American Literature of the Sea and Great Lakes

HOLMES, OLIVER WENDELL (1809-1894). Oliver Wendell Holmes, a writer and distinguished academic physician, spent his life around Boston. He was the social leader of a group of intellectual luminaries that included Henry Wadsworth Longfellow,* James Russell Lowell,* and Ralph Waldo Emerson. In his day a well-known wit and after-dinner speaker, Holmes is now remembered for a handful of poems, some about the sea.

“Old Ironsides,” the poem that made him known, first appeared in a Boston newspaper in 1830. This elegy was his emotional protest against plans to tow the famous frigate U.S.S. Constitution to a scrap yard. Instead, says the poem, she ought to set out to sea in a storm, unmanned and under full sail. Republished in newspapers and broadsides* nationwide, the poem galvanized public opinion in favor of preserving the frigate. “The Chambered Nautilus,” arguably Holmes’ best poem, first appeared in the February 1858 issue of The Atlantic Monthly, a magazine that he had named and helped to found. The ode describes a sea creature that expands its beautiful spiral shell to accommodate its physical growth; inspired by the example of this image, the poet then urges the human soul onward to achieve similar spiritual growth.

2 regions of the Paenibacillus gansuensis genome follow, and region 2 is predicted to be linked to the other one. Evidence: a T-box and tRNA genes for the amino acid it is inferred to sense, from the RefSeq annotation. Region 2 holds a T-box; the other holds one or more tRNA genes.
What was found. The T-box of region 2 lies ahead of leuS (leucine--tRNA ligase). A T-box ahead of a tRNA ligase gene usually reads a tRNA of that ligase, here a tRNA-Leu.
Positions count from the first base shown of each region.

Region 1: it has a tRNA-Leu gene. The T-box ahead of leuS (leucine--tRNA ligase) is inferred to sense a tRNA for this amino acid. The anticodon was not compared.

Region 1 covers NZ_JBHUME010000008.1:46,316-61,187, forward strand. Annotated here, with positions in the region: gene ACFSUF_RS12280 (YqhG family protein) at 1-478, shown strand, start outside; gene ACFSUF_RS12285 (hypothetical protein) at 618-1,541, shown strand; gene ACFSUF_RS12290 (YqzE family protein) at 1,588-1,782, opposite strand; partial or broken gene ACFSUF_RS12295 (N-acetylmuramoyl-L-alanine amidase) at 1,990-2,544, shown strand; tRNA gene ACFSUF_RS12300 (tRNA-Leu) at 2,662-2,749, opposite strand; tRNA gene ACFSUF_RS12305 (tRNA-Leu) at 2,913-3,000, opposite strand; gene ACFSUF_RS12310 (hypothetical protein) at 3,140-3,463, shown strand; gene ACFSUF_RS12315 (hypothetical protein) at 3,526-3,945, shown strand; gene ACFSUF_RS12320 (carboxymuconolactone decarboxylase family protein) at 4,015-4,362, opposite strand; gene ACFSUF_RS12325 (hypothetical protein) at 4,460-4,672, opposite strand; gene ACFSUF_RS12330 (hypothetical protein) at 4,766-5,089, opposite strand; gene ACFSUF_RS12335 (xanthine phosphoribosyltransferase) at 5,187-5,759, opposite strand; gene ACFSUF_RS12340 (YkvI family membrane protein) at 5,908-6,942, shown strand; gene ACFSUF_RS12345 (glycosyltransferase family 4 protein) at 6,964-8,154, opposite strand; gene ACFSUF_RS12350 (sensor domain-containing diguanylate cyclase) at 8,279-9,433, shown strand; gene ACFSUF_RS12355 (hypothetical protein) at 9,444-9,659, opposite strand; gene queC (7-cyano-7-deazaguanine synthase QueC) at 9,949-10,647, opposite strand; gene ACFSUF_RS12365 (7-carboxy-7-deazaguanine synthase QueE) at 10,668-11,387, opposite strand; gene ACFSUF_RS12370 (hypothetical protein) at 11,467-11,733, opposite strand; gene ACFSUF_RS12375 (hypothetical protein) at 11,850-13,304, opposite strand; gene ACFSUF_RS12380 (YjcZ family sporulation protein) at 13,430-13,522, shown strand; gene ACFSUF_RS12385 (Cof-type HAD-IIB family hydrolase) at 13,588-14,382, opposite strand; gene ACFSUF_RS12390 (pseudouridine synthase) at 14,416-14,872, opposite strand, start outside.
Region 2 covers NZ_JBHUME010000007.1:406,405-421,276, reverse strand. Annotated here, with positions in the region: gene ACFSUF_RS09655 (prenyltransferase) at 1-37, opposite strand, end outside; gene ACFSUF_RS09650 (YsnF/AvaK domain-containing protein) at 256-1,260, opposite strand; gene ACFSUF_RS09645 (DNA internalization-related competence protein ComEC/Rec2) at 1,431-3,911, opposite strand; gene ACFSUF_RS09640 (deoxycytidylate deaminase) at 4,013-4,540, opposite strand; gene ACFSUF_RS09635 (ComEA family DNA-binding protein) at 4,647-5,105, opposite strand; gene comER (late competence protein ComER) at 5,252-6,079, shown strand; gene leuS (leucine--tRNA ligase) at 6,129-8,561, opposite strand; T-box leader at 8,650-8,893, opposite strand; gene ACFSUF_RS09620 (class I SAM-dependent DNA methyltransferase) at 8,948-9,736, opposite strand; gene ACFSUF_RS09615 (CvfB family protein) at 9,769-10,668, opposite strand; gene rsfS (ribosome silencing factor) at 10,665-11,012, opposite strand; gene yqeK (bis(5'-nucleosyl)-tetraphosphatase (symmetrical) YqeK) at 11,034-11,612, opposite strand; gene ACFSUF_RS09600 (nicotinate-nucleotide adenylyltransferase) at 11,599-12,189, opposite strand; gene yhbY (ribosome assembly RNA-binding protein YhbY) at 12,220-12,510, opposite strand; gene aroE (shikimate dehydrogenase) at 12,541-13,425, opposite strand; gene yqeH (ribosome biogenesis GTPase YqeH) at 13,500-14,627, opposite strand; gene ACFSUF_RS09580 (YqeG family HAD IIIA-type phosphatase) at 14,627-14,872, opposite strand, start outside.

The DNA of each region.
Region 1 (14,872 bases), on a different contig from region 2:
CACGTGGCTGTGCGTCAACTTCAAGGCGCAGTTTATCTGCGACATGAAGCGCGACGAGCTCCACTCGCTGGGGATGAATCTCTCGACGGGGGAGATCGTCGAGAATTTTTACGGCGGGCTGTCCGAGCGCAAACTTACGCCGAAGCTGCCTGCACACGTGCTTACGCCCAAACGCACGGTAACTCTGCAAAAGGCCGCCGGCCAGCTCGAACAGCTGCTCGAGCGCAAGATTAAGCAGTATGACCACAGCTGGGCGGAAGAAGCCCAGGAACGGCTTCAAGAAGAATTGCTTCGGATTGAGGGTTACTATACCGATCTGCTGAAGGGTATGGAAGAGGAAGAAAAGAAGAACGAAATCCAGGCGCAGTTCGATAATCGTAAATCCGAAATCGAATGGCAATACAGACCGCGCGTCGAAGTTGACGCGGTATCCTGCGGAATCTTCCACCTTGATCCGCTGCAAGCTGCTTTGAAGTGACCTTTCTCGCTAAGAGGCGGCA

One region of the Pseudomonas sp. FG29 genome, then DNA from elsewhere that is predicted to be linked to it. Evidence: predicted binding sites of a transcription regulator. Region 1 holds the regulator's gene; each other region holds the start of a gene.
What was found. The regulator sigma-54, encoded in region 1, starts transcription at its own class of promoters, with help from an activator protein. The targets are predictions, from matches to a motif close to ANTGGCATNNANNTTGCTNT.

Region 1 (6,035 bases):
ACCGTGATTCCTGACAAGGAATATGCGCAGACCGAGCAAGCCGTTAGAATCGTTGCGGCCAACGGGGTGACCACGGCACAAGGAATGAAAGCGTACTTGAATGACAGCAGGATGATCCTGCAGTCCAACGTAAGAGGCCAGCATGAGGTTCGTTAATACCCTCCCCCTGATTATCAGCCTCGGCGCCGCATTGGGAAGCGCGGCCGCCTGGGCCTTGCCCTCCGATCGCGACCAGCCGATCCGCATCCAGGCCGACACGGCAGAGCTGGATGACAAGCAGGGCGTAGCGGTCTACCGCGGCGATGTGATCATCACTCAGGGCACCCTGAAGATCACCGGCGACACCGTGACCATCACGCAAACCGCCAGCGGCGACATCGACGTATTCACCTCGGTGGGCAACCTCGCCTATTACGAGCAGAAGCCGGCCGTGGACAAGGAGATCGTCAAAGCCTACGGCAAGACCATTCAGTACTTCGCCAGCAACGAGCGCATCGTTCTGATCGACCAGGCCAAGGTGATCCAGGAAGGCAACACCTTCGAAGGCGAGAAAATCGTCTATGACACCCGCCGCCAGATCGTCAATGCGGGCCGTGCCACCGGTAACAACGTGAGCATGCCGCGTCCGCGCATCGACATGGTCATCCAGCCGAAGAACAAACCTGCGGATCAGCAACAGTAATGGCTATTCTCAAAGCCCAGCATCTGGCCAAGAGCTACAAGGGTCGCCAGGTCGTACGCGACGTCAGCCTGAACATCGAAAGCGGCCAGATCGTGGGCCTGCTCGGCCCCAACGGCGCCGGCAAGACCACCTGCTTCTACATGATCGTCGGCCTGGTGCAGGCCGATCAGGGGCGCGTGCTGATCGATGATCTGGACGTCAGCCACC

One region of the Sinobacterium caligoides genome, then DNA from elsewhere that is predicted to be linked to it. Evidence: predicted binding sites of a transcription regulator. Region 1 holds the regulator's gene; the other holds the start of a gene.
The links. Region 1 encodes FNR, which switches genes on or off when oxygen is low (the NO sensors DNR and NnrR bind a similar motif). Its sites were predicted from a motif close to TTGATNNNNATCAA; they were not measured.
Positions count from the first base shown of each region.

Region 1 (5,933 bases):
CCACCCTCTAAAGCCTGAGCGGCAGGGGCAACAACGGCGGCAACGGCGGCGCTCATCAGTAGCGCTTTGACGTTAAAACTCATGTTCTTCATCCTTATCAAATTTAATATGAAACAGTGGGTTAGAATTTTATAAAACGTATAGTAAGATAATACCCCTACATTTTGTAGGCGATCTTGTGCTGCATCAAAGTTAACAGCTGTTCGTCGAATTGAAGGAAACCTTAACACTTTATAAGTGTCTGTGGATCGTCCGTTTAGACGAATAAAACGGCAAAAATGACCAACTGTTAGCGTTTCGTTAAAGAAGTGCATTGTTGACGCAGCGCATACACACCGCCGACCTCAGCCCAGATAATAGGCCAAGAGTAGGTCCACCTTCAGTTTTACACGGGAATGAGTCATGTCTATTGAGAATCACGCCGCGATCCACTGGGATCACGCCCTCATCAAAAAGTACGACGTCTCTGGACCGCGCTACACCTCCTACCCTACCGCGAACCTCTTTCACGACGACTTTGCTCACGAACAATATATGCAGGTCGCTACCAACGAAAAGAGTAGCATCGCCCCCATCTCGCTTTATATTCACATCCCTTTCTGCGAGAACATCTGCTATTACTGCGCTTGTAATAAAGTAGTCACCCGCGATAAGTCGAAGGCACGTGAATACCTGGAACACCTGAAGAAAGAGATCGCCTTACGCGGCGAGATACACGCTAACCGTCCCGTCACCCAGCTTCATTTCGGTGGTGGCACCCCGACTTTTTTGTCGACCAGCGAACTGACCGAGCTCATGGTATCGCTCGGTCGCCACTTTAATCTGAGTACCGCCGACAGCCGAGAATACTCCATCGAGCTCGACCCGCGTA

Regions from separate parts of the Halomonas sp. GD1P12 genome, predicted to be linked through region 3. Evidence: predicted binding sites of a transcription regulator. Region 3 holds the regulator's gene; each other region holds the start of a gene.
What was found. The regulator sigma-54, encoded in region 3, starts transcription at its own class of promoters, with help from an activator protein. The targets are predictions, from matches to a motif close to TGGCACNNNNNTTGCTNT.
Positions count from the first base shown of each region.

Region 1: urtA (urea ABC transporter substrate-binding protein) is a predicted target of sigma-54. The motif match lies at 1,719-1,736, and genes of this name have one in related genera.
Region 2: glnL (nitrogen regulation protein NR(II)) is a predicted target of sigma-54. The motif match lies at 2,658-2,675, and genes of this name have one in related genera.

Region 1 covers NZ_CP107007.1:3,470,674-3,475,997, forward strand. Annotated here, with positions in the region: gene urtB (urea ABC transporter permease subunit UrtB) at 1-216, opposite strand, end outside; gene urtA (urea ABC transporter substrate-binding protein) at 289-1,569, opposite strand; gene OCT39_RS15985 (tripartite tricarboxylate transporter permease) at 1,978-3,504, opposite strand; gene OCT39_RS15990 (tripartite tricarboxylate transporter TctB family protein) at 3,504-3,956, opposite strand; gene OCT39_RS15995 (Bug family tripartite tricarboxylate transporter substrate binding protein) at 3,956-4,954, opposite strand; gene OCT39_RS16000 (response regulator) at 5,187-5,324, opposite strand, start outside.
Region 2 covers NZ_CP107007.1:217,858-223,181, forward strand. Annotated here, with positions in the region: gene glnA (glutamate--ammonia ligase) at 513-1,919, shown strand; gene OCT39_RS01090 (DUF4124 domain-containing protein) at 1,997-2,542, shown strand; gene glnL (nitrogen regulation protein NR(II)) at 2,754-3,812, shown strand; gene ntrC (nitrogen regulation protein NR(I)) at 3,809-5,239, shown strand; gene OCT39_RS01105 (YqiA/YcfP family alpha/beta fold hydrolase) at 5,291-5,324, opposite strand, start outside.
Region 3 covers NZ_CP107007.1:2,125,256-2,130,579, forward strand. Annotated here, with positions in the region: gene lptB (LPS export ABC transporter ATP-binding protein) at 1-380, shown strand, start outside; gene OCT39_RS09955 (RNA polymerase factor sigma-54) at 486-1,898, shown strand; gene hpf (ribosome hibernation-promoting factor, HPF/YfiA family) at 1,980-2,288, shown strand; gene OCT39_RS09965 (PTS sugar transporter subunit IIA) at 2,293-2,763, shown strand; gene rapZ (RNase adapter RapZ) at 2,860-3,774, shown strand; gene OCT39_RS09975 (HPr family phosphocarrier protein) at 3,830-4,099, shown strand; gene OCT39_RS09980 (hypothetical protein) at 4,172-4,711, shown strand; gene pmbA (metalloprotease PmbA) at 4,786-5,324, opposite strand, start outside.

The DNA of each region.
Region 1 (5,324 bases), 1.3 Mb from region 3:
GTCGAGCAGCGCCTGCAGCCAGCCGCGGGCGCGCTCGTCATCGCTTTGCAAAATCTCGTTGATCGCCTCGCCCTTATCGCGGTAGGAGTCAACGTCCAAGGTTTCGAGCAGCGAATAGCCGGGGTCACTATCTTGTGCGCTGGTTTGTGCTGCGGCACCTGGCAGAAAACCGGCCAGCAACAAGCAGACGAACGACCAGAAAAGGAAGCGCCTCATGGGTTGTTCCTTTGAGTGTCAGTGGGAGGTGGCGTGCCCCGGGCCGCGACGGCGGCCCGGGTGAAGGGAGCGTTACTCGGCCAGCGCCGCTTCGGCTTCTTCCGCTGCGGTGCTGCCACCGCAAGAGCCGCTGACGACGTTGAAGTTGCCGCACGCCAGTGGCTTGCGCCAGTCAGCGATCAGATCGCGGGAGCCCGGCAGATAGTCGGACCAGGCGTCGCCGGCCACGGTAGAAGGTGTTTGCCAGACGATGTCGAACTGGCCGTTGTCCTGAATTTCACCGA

Other sea-related poems deserve attention. Among his serious poems, “La Maison D’or” (1890) compares life to a sea voyage, and “The Steamboat” (1840) celebrates technology. Among his light verse, “The Old Man of the Sea” (1858) pokes fun at tiresome tellers of sea stories; “A Sea Dialogue” (1864) contrasts a gabby passenger with a silent seaman; and “Ballad of the Oysterman” (1830) parodies tales of ill-fated lovers.

Critics find Holmes’ poetry excessively sentimental for modern taste, but his best verse has the power to charm through forthright feeling, sharp wit, and vivid imagery.

Stephen Curley